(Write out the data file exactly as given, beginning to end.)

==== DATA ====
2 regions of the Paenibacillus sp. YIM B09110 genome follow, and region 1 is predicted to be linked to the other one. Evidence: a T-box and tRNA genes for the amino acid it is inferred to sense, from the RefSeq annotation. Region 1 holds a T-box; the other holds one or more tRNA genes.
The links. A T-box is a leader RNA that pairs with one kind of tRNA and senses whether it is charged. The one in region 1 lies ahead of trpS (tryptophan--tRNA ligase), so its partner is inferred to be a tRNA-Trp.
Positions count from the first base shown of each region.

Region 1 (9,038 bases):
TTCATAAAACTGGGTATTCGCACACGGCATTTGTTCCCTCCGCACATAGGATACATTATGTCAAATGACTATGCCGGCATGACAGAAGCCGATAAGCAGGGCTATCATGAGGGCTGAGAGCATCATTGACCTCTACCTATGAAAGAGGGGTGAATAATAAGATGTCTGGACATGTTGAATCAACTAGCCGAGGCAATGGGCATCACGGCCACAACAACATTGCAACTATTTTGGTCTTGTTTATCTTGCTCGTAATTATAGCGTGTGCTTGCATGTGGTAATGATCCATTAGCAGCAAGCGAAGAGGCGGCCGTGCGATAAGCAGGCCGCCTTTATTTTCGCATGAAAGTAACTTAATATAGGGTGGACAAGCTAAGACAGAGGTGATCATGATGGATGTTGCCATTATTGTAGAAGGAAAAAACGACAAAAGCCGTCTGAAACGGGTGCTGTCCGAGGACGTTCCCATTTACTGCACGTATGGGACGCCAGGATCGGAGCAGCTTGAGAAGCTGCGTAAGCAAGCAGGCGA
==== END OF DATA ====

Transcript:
2 regions of the Paenibacillus sp. YIM B09110 genome follow, and region 1 is predicted to be linked to the other one. Evidence: a T-box and tRNA genes for the amino acid it is inferred to sense, from the RefSeq annotation. Region 1 holds a T-box; the other holds one or more tRNA genes.
The links. A T-box is a leader RNA that pairs with one kind of tRNA and senses whether it is charged. The one in region 1 lies ahead of trpS (tryptophan--tRNA ligase), so its partner is inferred to be a tRNA-Trp.
Positions count from the first base shown of each region.

Region 1 (9,038 bases):
TTCATAAAACTGGGTATTCGCACACGGCATTTGTTCCCTCCGCACATAGGATACATTATGTCAAATGACTATGCCGGCATGACAGAAGCCGATAAGCAGGGCTATCATGAGGGCTGAGAGCATCATTGACCTCTACCTATGAAAGAGGGGTGAATAATAAGATGTCTGGACATGTTGAATCAACTAGCCGAGGCAATGGGCATCACGGCCACAACAACATTGCAACTATTTTGGTCTTGTTTATCTTGCTCGTAATTATAGCGTGTGCTTGCATGTGGTAATGATCCATTAGCAGCAAGCGAAGAGGCGGCCGTGCGATAAGCAGGCCGCCTTTATTTTCGCATGAAAGTAACTTAATATAGGGTGGACAAGCTAAGACAGAGGTGATCATGATGGATGTTGCCATTATTGTAGAAGGAAAAAACGACAAAAGCCGTCTGAAACGGGTGCTGTCCGAGGACGTTCCCATTTACTGCACGTATGGGACGCCAGGATCGGAGCAGCTTGAGAAGCTGCGTAAGCAAGCAGGCGA